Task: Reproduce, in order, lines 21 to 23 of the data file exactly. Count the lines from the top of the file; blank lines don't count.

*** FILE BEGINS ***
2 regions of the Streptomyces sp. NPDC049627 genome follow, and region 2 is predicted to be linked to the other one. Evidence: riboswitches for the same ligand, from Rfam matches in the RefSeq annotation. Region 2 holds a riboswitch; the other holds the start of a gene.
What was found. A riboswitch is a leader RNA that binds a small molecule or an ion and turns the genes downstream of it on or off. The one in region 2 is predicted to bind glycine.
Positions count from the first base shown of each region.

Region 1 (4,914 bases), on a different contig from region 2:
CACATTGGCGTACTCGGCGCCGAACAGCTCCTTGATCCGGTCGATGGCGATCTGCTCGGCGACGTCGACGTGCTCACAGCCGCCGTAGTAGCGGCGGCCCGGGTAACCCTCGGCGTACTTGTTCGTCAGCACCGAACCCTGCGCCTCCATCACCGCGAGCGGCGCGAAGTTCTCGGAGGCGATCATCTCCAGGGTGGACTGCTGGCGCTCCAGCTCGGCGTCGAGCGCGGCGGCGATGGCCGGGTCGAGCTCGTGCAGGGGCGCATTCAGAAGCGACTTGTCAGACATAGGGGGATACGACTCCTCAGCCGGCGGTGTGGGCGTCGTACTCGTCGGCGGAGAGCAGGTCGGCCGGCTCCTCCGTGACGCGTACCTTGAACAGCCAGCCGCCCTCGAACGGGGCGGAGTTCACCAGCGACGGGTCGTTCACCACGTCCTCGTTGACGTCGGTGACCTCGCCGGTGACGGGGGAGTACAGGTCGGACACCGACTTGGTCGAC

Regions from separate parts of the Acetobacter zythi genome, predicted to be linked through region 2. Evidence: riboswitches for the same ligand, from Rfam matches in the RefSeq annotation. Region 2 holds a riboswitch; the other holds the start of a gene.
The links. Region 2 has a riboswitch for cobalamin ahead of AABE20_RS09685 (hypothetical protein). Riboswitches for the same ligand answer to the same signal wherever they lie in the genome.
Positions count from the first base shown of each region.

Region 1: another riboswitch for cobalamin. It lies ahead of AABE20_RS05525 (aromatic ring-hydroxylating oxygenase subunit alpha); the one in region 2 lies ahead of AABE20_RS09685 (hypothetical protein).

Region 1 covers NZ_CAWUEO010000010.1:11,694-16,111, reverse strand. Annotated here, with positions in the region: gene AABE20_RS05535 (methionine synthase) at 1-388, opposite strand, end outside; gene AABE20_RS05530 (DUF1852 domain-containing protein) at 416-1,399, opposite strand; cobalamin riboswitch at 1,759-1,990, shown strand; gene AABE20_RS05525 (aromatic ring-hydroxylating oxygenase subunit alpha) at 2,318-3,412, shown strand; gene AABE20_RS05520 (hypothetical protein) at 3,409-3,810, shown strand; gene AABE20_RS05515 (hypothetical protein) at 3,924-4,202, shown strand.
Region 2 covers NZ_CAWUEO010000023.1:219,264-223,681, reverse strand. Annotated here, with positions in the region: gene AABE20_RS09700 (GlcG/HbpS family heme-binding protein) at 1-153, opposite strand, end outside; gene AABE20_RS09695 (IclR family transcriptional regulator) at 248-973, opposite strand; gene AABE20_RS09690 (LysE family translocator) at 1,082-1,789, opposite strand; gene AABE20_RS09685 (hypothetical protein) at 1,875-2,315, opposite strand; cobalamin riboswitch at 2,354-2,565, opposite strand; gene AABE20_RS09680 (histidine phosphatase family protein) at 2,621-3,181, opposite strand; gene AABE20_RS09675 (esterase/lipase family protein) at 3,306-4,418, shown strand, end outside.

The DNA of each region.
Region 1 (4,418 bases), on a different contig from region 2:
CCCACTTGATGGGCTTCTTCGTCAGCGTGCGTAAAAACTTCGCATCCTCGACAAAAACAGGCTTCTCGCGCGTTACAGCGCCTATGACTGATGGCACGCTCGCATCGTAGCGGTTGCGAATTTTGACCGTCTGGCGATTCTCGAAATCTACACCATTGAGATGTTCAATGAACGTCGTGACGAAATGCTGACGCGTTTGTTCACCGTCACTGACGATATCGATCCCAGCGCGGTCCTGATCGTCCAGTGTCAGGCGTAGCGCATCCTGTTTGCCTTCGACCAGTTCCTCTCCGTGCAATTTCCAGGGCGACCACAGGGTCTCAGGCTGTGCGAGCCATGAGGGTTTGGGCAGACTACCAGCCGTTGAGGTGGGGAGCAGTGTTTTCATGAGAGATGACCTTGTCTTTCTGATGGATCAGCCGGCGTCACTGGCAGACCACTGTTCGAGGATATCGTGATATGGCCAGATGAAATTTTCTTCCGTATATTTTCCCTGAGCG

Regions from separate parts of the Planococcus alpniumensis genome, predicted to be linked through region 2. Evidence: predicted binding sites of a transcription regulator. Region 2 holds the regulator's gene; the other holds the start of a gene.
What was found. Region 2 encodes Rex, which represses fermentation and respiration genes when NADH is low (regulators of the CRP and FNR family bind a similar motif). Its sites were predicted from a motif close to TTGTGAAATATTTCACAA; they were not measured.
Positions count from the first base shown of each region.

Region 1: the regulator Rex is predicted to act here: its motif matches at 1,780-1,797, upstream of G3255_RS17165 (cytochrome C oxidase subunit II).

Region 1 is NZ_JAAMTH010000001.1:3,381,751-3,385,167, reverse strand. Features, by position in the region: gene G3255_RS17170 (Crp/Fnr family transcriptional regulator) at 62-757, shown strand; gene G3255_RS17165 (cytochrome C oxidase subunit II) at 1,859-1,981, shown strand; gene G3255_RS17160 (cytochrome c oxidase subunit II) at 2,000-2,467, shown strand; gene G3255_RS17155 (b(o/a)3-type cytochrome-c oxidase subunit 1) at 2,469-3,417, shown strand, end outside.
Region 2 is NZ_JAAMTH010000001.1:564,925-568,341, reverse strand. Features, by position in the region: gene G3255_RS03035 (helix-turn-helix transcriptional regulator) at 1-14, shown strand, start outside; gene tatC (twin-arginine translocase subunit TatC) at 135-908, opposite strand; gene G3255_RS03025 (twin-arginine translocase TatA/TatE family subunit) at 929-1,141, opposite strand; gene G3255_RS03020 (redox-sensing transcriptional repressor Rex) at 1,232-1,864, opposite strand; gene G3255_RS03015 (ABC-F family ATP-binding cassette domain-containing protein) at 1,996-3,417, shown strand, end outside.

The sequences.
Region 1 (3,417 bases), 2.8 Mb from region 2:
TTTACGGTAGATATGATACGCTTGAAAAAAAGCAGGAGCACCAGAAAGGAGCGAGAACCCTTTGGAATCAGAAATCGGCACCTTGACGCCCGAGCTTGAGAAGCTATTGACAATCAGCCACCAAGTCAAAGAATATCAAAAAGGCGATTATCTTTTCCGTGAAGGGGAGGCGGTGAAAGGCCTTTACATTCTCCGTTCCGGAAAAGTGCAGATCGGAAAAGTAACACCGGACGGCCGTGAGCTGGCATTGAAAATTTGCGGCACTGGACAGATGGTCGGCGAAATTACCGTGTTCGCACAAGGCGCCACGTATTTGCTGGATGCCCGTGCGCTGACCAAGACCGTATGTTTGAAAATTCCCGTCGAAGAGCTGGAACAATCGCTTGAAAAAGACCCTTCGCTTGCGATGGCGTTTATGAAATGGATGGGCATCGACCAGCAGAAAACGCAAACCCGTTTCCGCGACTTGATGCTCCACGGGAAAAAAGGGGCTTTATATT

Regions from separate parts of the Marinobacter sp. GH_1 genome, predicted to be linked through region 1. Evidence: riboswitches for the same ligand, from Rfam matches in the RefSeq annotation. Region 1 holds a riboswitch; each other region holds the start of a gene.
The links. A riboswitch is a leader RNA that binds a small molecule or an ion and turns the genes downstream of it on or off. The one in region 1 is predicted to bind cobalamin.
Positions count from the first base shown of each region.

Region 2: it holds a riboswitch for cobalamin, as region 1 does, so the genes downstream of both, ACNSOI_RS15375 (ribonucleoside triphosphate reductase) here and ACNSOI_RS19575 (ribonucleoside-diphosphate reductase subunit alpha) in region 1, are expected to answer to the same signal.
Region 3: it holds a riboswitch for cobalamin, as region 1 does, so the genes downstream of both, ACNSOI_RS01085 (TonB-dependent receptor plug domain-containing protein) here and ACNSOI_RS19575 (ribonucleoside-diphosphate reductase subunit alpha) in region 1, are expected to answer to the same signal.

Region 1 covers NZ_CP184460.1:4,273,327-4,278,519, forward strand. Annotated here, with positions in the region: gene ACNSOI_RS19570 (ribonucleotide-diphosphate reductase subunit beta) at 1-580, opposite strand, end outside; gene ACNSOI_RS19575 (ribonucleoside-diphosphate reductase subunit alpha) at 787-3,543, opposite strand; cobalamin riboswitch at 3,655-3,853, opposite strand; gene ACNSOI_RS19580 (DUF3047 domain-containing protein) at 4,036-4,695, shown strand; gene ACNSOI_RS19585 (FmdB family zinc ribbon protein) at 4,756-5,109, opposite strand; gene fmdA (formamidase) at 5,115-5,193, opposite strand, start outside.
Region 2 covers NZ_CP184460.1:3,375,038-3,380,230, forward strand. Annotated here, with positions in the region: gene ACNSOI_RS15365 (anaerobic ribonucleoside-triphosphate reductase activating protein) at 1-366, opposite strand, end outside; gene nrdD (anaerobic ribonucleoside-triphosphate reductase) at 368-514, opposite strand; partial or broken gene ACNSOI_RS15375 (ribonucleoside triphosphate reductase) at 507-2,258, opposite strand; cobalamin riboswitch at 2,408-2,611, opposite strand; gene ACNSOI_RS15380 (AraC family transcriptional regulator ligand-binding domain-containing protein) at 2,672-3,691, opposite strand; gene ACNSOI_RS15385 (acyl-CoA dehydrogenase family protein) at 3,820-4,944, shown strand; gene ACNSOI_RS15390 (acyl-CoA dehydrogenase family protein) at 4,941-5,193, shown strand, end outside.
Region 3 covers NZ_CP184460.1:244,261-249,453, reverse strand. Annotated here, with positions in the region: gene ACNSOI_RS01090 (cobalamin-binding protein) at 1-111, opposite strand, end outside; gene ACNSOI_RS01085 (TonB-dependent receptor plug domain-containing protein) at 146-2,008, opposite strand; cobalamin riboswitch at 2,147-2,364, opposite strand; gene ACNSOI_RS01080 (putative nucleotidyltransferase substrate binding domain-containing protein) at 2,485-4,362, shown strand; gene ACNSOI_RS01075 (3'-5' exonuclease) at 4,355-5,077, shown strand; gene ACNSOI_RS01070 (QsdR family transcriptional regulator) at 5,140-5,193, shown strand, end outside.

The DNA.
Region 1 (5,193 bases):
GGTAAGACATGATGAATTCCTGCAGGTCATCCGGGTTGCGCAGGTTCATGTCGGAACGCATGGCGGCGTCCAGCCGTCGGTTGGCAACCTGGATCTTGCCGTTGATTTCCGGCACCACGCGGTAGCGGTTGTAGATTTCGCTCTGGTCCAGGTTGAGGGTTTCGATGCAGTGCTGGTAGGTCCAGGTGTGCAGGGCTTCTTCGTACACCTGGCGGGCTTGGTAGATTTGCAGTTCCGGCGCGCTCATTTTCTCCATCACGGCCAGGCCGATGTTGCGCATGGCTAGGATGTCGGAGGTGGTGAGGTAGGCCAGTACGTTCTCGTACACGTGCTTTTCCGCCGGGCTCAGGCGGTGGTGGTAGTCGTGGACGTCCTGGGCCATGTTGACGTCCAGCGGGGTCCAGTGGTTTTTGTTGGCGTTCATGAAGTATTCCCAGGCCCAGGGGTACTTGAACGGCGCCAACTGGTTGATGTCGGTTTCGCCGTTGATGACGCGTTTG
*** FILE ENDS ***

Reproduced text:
The sequences.
Region 1 (3,417 bases), 2.8 Mb from region 2:
TTTACGGTAGATATGATACGCTTGAAAAAAAGCAGGAGCACCAGAAAGGAGCGAGAACCCTTTGGAATCAGAAATCGGCACCTTGACGCCCGAGCTTGAGAAGCTATTGACAATCAGCCACCAAGTCAAAGAATATCAAAAAGGCGATTATCTTTTCCGTGAAGGGGAGGCGGTGAAAGGCCTTTACATTCTCCGTTCCGGAAAAGTGCAGATCGGAAAAGTAACACCGGACGGCCGTGAGCTGGCATTGAAAATTTGCGGCACTGGACAGATGGTCGGCGAAATTACCGTGTTCGCACAAGGCGCCACGTATTTGCTGGATGCCCGTGCGCTGACCAAGACCGTATGTTTGAAAATTCCCGTCGAAGAGCTGGAACAATCGCTTGAAAAAGACCCTTCGCTTGCGATGGCGTTTATGAAATGGATGGGCATCGACCAGCAGAAAACGCAAACCCGTTTCCGCGACTTGATGCTCCACGGGAAAAAAGGGGCTTTATATT